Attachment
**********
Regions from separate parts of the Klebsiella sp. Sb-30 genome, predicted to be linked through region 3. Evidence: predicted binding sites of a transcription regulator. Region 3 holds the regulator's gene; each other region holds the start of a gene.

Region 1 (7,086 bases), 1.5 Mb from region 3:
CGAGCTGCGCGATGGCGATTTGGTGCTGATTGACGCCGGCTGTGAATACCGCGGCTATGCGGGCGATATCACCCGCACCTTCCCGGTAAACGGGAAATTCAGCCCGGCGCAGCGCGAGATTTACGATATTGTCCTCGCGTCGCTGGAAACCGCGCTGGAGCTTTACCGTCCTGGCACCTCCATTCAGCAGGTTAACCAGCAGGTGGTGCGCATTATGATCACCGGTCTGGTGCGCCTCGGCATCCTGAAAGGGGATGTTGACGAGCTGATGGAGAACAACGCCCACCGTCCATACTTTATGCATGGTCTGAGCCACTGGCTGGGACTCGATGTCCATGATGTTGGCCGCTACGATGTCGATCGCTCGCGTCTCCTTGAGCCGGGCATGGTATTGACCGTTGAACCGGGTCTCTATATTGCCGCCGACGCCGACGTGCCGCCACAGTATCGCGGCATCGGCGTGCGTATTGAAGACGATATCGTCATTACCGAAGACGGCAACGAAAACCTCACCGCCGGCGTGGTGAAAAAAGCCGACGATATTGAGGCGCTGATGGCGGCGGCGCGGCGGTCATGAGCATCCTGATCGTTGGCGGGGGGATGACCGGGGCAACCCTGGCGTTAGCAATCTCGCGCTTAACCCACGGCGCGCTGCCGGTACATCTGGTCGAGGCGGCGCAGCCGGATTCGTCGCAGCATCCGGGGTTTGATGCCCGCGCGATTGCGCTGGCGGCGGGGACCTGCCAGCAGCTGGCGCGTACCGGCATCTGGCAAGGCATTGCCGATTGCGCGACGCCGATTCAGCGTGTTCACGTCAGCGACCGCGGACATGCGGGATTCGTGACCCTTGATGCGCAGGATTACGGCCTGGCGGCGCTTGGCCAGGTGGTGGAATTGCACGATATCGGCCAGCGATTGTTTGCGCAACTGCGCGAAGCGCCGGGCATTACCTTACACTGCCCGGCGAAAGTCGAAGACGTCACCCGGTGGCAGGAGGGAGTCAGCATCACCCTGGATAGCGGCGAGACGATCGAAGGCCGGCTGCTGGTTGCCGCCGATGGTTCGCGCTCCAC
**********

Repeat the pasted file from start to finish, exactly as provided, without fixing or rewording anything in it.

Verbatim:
Regions from separate parts of the Klebsiella sp. Sb-30 genome, predicted to be linked through region 3. Evidence: predicted binding sites of a transcription regulator. Region 3 holds the regulator's gene; each other region holds the start of a gene.

Region 1 (7,086 bases), 1.5 Mb from region 3:
CGAGCTGCGCGATGGCGATTTGGTGCTGATTGACGCCGGCTGTGAATACCGCGGCTATGCGGGCGATATCACCCGCACCTTCCCGGTAAACGGGAAATTCAGCCCGGCGCAGCGCGAGATTTACGATATTGTCCTCGCGTCGCTGGAAACCGCGCTGGAGCTTTACCGTCCTGGCACCTCCATTCAGCAGGTTAACCAGCAGGTGGTGCGCATTATGATCACCGGTCTGGTGCGCCTCGGCATCCTGAAAGGGGATGTTGACGAGCTGATGGAGAACAACGCCCACCGTCCATACTTTATGCATGGTCTGAGCCACTGGCTGGGACTCGATGTCCATGATGTTGGCCGCTACGATGTCGATCGCTCGCGTCTCCTTGAGCCGGGCATGGTATTGACCGTTGAACCGGGTCTCTATATTGCCGCCGACGCCGACGTGCCGCCACAGTATCGCGGCATCGGCGTGCGTATTGAAGACGATATCGTCATTACCGAAGACGGCAACGAAAACCTCACCGCCGGCGTGGTGAAAAAAGCCGACGATATTGAGGCGCTGATGGCGGCGGCGCGGCGGTCATGAGCATCCTGATCGTTGGCGGGGGGATGACCGGGGCAACCCTGGCGTTAGCAATCTCGCGCTTAACCCACGGCGCGCTGCCGGTACATCTGGTCGAGGCGGCGCAGCCGGATTCGTCGCAGCATCCGGGGTTTGATGCCCGCGCGATTGCGCTGGCGGCGGGGACCTGCCAGCAGCTGGCGCGTACCGGCATCTGGCAAGGCATTGCCGATTGCGCGACGCCGATTCAGCGTGTTCACGTCAGCGACCGCGGACATGCGGGATTCGTGACCCTTGATGCGCAGGATTACGGCCTGGCGGCGCTTGGCCAGGTGGTGGAATTGCACGATATCGGCCAGCGATTGTTTGCGCAACTGCGCGAAGCGCCGGGCATTACCTTACACTGCCCGGCGAAAGTCGAAGACGTCACCCGGTGGCAGGAGGGAGTCAGCATCACCCTGGATAGCGGCGAGACGATCGAAGGCCGGCTGCTGGTTGCCGCCGATGGTTCGCGCTCCAC